News 23.04.2020

Need to Know

Ancient solutions for modern haircare, London’s digital fashion future and employees hope for more control over how they work.

Fable & Mane brings Indian rituals to haircare

Fable & Mane, United Kingdom and United States Fable & Mane, United Kingdom and United States
Fable & Mane, United Kingdom and United States Fable & Mane, United Kingdom and United States
Fable & Mane, United Kingdom and United States Fable & Mane, United Kingdom and United States

UK and US – Fable & Mane is a new haircare brand bringing plant-based ingredients and ancient rituals to modern consumers.

Its HoliRoots product range – a portmanteau of ‘holistic’ and ‘roots’ – combines herbs, spices, Ayurvedic roots and aromatherapy-led fragrances. With a focus on the ritualistic aspect of haircare, the debut range includes hair oil, shampoo, conditioner and hair mask, informed by the ancient practice of hair oiling in India.

Launched at a time when consumers are particularly conscious of their daily health and wellbeing routines, Fable & Mane is focusing on native practices as part of a holistic approach to wellness. Akash Mehta, co-founder, says: ‘We are healthy when we are connected yet the beauty industry has come so far away from its roots, leaving us in a rat race to do everything to live longer but not live better.’

Globally, brands like Fable & Mane are increasingly taking ownership of heritage through the revival of ancestral beauty rituals and native ingredients.

The Fabricant gives access to digital couture

Fluid collection on Leela by The Fabricant, Amsterdam Fluid collection on Leela by The Fabricant, Amsterdam
Fluid collection on Leela by The Fabricant, Amsterdam Fluid collection on Leela by The Fabricant, Amsterdam

Amsterdam – The Fabricant is trialling a new digital platform, Leela, that allows users to create a photo-real avatar to test out digital couture.

Leela, which means ‘play’ in Hindi, encourages users to experiment with bold digital garments for their avatars to wear, picking designs from Fluid – a specially created digital-only couture collection. Using 3D technology, the platform enables users to capture images of their digitally dressed avatar from multiple perspectives.

Conceptualised as a ‘self-expression playground’, Leela has been created at a time when brands are exploring digital fashion and virtual runways. With physical stores remaining closed owing to Covid-19, digital solutions such as Leela can fuel new business and marketing models for brands. ‘In Leela, people are not passive consumers but creative agents crafting their self-expression and curating their visual identity through digital clothing,’ explains Amber Jae Slooten, creative director at The Fabricant.

In our interview with The Fabricant, Slooten discusses the potential for artificial intelligence (AI) in fashion and how it can be used to creatively push the boundaries of design.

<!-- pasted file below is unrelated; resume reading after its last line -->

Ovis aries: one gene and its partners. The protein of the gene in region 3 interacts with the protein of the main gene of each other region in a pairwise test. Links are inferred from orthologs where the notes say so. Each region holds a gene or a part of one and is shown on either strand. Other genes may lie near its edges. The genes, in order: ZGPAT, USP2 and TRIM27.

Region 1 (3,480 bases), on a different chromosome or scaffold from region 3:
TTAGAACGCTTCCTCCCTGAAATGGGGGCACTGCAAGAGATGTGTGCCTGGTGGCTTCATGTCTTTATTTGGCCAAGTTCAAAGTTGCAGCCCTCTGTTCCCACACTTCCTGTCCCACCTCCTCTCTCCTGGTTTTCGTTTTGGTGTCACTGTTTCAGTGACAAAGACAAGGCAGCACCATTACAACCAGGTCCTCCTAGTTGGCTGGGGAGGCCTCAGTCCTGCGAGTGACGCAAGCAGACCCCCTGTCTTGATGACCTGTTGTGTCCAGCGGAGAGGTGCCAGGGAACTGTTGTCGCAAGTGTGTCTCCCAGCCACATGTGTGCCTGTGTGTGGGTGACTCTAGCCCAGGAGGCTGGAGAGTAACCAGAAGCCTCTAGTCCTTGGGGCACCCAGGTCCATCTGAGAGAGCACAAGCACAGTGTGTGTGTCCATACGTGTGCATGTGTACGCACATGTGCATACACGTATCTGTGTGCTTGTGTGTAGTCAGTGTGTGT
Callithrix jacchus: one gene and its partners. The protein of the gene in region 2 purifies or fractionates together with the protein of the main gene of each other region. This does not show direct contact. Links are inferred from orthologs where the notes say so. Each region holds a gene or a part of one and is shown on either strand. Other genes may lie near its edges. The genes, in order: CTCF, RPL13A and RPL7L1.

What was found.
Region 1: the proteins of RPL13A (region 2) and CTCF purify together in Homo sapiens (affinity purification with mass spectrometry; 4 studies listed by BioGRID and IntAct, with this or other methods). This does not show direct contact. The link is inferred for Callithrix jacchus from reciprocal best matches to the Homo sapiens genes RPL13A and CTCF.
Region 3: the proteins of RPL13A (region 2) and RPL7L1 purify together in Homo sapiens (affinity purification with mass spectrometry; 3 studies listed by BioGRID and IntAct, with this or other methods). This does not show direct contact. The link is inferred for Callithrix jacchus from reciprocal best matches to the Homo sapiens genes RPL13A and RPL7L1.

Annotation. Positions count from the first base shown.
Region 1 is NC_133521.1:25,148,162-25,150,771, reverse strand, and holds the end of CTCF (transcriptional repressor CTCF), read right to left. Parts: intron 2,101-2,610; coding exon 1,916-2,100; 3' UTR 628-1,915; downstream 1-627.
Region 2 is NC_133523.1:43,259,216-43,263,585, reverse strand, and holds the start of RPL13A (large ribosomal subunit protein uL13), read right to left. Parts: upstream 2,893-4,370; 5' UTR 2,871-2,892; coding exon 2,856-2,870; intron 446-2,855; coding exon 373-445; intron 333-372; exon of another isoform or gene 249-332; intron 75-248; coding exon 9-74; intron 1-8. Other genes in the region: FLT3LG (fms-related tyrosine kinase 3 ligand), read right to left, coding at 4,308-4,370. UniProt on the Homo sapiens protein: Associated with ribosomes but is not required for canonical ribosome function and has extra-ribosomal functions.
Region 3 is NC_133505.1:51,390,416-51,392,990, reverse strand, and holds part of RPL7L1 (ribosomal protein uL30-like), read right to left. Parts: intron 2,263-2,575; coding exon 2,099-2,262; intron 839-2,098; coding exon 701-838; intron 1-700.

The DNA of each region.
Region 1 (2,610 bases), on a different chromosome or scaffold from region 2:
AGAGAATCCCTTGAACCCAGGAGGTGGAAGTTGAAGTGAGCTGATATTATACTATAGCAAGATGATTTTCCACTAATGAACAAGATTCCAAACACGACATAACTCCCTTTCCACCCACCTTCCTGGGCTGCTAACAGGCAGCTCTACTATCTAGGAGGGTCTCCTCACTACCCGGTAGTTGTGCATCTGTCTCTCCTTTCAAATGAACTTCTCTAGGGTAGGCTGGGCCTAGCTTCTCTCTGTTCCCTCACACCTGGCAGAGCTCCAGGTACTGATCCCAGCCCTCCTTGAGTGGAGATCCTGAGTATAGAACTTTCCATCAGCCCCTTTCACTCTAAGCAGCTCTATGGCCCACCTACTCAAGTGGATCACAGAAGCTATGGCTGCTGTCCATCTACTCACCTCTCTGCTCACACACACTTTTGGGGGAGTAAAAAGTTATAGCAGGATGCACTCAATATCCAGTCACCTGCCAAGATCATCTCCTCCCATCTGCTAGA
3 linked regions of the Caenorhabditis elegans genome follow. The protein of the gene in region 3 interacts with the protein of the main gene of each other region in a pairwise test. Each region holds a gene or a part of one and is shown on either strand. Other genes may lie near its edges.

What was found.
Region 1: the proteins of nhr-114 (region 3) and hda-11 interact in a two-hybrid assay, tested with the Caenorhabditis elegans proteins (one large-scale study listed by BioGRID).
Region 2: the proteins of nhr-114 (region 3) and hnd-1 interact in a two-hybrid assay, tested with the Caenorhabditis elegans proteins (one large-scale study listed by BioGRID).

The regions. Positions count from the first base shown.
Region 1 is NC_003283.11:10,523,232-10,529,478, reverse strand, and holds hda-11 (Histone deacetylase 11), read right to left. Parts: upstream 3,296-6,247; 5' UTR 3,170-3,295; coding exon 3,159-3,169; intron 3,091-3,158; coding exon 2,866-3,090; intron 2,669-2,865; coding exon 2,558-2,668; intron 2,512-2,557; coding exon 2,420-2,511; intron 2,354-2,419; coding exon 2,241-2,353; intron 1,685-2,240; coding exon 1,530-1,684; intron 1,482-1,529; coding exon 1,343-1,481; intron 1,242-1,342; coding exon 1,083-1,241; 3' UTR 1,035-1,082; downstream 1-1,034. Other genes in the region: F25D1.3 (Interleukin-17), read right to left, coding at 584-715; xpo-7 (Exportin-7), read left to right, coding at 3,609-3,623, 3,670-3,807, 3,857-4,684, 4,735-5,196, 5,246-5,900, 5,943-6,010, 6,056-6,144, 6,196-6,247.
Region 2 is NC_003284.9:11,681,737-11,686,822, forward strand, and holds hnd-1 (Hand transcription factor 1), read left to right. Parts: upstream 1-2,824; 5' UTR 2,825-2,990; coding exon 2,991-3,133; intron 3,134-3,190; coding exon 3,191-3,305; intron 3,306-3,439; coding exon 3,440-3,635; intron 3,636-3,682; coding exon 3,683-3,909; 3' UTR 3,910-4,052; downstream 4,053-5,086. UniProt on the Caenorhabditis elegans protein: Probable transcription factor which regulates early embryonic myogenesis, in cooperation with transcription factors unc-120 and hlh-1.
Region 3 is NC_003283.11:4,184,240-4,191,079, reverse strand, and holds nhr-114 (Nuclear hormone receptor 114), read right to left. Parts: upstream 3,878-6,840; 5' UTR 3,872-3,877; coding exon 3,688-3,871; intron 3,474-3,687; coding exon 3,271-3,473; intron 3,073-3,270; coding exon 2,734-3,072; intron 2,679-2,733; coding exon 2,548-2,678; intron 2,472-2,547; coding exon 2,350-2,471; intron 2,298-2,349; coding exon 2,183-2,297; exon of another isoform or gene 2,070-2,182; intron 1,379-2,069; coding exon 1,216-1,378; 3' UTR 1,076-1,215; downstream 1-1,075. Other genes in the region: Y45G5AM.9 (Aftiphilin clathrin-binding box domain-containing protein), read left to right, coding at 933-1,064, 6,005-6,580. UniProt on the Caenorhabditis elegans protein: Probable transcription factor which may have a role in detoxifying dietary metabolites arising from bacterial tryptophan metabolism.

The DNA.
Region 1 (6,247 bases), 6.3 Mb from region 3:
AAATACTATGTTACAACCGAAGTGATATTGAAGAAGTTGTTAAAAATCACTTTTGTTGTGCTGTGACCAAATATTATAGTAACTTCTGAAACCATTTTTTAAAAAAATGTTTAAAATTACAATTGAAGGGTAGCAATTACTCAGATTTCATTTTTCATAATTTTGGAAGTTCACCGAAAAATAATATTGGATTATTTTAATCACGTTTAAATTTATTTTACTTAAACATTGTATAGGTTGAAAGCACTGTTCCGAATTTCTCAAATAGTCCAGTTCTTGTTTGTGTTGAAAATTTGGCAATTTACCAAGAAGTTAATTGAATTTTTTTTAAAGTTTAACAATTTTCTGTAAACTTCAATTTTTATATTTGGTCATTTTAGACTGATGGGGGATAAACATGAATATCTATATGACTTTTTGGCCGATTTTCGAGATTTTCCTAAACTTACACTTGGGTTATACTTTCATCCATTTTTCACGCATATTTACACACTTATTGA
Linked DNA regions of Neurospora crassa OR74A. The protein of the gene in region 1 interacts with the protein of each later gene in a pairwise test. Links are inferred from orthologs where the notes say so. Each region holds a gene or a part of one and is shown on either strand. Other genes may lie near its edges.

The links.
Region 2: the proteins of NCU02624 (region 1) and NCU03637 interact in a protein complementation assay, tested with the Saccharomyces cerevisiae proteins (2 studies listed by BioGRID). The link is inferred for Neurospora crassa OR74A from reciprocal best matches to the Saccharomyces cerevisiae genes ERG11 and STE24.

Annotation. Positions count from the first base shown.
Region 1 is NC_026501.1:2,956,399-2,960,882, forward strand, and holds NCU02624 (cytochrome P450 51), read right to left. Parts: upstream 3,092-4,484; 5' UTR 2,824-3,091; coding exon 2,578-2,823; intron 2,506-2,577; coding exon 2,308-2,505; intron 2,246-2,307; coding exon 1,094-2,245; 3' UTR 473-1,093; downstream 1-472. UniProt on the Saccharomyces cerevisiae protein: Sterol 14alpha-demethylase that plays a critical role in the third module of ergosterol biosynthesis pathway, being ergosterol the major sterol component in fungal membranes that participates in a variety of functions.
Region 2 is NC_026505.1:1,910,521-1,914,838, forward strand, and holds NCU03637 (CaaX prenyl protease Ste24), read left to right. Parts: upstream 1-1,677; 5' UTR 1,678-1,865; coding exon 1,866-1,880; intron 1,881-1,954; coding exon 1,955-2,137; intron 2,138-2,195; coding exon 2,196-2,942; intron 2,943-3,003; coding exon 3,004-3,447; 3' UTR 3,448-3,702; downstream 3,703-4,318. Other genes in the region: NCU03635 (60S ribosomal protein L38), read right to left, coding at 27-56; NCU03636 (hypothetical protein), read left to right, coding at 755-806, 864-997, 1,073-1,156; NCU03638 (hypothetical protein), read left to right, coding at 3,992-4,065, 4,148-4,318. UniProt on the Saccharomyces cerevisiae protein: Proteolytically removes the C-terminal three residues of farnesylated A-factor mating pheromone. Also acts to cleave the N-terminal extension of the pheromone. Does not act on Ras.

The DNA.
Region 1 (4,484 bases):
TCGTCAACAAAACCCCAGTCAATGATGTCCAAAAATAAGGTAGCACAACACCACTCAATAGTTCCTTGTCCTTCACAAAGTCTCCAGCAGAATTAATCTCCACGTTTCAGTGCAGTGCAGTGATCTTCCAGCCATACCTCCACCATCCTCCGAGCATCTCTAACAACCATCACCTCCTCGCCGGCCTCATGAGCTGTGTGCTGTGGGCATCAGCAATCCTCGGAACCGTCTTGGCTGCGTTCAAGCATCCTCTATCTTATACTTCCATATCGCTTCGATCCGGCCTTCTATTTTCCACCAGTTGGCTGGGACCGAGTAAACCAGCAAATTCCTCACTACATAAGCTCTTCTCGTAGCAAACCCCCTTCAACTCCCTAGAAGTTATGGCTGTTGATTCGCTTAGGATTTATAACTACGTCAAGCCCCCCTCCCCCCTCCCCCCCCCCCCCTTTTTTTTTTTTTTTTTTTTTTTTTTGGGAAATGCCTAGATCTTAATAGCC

London Fashion Week’s gender-neutral, digital future

London – The British Fashion Council has announced that, for the next 12 months, London Fashion Week will adopt a new digital format, merging womenswear and menswear shows.

Beginning in June 2020, the digital event will be open to the global public and trade audiences – functioning as a meeting point offering interviews, podcasts, webinars and digital showrooms. The platform will enable designers to generate sales of existing collections to the public, as well as retail orders for next season’s products.

Caroline Rush, CEO of the British Fashion Council, says: ‘By creating a cultural Fashion Week platform, we are adapting digital innovation to best fit our needs today and something to build on as a global showcase for the future.’ While the current pandemic has propelled the fashion world into digital innovation, London Fashion Week’s gender-neutral and off-season event could set the blueprint for other cities.

Elsewhere, Covid-19 is driving demand for virtual showrooms and live-streams of shows, as recently seen in Paris and Shanghai.

London Fashion Week by the British Fashion Council London Fashion Week by the British Fashion Council

Stat: Employees want more control over where they work

A new global survey by WKspace offers insight into workplace behaviours in response to the experience of working from home in recent months.

It reveals that 46% of employees believe they will have more control over how and where they work in the next few years, and 53% think that work and the workplace will change significantly. While the pandemic has forced many companies to adapt swiftly to home-based working, 42% of employees say they want more virtual meetings rather than a physical presence.

As companies become increasingly aware of employees’ health and wellbeing, the lockdown period has offered a glimpse into the potential future of the workplace, from reduced working hours to technology-enhanced ambience.

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